Woodbridge school launches Spanish classes that preserve heritage

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Each Dec. 12, the feast day of Our Lady of Guadalupe, Hispanic students at St. Thomas Aquinas Regional School in Woodbridge come dressed in cultural attire. Led by a mariachi band, eighth-grade boys carry an image of Our Lady from a bilingual Mass into the school hall. Parents, students and faculty share a feast of Central and South American food. “It’s really beautiful,” said Dominican Sister Kateri Rose Masters, principal. “The kids look forward to that every year.” 

The student body reflects the multicultural population of Northern Virginia. Some of the students’ first languages are Amharic, Arabic and Malayalam. Besides English, the most commonly spoken language is Spanish. 

As part of the school’s language program, all students take Spanish classes. But keeping the many native speakers engaged in a class designed for novices isn’t easy. 

“Differentiation is a keyword in education — it’s making sure that you’re providing challenging instruction to each student at their level,” said Spanish teacher Brittany Borman. “Having a class that has such a disparity of levels makes it difficult.” 

“A year and a half ago, the Spanish teachers recognized (that) we have a considerable population who speak Spanish, and they can get bored in Spanish class,” said Sister Kateri Rose. So this school year, they’re launching a class to allow Hispanic students to stay engaged and connected to their cultural tongue — Spanish for Heritage Speakers.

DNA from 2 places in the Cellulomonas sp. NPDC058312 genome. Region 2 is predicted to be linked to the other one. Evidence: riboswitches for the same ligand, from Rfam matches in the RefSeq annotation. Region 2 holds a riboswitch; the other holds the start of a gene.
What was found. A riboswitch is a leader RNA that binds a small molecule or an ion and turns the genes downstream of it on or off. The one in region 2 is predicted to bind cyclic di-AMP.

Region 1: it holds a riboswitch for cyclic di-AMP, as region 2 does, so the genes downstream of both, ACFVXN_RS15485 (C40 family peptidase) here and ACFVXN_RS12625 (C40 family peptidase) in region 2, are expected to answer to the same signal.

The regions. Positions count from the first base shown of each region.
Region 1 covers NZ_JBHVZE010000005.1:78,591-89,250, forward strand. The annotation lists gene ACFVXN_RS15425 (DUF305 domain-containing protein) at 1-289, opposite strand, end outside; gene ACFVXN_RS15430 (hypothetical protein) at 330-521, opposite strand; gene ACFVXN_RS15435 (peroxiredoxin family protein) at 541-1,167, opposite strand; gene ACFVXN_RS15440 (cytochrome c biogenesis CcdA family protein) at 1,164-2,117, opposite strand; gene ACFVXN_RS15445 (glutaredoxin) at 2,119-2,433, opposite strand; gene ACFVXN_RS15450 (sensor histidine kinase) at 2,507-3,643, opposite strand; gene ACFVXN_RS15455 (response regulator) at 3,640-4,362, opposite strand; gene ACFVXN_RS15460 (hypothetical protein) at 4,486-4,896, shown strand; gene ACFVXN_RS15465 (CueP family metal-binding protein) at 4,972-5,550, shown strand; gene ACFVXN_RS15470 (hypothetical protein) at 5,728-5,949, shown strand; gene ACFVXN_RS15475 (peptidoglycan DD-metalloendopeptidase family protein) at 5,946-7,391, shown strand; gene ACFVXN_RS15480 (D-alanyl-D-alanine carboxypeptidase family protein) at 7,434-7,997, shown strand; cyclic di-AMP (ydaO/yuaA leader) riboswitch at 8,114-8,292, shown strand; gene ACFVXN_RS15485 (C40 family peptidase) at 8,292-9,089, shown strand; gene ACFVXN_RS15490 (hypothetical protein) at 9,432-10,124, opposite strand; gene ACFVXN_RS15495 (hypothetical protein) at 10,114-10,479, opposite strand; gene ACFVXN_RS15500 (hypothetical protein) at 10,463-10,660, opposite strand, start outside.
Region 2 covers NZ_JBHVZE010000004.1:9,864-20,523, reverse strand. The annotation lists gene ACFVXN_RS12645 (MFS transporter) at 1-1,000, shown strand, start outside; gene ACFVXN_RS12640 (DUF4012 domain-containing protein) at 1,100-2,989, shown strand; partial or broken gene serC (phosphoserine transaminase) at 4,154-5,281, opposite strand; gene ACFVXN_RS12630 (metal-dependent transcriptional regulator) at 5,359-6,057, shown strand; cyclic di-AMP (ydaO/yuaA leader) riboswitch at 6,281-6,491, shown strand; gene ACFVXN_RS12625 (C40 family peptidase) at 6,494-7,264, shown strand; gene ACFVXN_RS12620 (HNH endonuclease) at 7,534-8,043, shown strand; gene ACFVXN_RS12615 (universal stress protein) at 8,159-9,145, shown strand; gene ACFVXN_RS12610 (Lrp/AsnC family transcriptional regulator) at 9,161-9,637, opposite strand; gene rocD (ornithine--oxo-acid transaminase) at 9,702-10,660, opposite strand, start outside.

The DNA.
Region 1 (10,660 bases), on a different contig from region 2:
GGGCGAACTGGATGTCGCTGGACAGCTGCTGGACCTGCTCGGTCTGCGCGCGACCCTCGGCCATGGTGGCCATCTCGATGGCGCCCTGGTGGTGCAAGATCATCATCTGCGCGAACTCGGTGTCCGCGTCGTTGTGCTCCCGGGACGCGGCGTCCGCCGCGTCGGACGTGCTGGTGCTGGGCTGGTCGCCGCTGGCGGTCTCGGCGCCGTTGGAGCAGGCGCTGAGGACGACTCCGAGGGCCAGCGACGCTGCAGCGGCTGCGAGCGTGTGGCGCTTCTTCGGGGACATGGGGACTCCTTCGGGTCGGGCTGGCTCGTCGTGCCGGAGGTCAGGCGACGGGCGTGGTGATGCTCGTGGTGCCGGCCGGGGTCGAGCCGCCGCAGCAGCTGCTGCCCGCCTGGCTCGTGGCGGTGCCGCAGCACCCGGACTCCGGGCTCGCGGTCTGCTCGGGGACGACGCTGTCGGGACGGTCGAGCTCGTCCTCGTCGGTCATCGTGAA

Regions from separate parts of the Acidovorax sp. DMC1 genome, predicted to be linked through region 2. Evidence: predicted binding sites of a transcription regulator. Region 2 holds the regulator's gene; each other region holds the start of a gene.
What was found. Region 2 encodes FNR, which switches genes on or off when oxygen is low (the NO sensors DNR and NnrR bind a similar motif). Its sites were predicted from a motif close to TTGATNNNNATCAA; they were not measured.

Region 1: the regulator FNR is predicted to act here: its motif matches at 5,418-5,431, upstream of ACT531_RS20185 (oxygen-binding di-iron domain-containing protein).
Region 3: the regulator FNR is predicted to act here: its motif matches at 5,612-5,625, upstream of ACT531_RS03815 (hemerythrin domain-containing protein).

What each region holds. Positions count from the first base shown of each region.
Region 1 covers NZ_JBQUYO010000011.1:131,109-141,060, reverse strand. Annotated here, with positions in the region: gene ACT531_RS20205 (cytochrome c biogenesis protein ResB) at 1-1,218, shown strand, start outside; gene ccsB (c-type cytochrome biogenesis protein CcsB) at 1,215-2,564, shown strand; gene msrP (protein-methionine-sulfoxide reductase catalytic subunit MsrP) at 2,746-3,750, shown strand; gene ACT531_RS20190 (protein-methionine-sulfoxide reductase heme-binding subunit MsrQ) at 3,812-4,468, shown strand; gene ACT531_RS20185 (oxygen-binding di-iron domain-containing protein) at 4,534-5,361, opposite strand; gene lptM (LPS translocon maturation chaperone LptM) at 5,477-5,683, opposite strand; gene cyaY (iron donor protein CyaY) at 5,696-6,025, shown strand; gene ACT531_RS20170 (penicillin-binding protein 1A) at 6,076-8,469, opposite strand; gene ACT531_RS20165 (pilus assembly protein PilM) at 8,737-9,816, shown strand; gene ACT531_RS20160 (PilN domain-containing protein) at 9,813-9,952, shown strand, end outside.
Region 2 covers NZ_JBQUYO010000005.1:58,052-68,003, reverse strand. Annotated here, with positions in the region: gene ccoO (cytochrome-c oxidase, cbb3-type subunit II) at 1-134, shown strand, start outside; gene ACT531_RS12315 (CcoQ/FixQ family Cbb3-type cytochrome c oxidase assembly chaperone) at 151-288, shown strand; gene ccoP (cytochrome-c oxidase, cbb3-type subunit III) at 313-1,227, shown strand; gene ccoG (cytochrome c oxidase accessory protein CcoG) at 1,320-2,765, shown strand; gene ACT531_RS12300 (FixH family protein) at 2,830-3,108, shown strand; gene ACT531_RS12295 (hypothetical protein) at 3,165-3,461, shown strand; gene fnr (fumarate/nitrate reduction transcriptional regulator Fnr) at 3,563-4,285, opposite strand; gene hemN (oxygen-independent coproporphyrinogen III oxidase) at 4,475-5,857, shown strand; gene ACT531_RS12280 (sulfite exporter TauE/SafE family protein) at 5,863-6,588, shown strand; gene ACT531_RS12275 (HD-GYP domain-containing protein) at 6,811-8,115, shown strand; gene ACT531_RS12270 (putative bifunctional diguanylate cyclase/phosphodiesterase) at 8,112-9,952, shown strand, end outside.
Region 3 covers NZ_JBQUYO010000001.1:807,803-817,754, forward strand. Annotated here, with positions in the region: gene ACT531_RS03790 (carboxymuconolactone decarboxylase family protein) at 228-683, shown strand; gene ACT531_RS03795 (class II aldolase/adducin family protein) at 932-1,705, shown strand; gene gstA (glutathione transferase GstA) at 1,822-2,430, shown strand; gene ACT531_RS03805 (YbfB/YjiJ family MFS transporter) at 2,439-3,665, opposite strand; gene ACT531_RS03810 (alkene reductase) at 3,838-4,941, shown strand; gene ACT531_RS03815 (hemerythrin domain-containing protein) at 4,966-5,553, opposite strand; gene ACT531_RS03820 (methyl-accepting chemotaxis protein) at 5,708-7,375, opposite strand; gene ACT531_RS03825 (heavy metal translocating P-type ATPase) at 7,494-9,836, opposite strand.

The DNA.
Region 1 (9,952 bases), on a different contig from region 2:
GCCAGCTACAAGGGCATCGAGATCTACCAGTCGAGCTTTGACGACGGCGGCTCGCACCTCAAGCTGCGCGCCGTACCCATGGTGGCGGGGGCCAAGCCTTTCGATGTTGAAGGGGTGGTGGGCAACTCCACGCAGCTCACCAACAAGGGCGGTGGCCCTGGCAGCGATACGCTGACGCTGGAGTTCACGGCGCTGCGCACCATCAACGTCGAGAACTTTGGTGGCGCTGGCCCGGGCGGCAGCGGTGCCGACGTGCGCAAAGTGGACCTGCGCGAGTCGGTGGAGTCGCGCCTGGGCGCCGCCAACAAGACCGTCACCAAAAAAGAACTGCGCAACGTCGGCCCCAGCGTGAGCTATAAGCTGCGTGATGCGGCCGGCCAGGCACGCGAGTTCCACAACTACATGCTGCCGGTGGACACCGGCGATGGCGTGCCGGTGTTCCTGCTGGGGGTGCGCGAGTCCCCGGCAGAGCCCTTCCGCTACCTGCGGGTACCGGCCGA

“We (want to) encourage them and let them know what a gift their dual language ability is,” said Sister Kateri Rose. “I think it’s so important for them to know that this is a gift and to use this gift. This lets them take ownership of their culture.”

Though the 20 seventh -and eighth- graders in the program have a good grasp of the language, there’s still much to learn, said Borman, who will teach the two classes. “A lot of the kids speak very well, but are lacking certain grammatical structures. Spelling errors are really common — they tend to spell things the way they would spell them in English phonetically,” she said. 

The goal of the class is to have students become biliterate, so much of the class will be focused on reading, said Borman. The school applied for a grant from Dollar General that could give them the funds to add 80-100 more Spanish-language books to their library. 

As teachers work to improve competency in Spanish across the board, there are still many students who struggle with English. “We’ve had as many as 19 languages represented in the school,” so there’s a definite need, said Sister Kateri Rose.  

To bridge the gap between the students’ first language and English, there is an English Language Learners teacher, Lydia De Jesus. Last school year was the first year De Jesus was able to work in that capacity full-time. “She will either pull them out of the classroom for direct instruction or push into the classroom to ensure that their language isn’t a barrier to their learning,” said Sister Kateri Rose.

Since the Diocese of Arlington has a large Hispanic population, the principal sees both programs as ways to accommodate the needs of current and future students. “We have seen a steady increase in the number of Spanish-speaking students in our school,” said Sister Kateri Rose. “That’s going to be more and more a need, so our ELL program and this Spanish for Heritage Speakers program are going to meet the need of parents who want their children to have a good Catholic education and also want their children to maintain a connection to the culture.”

© Arlington Catholic Herald 2018

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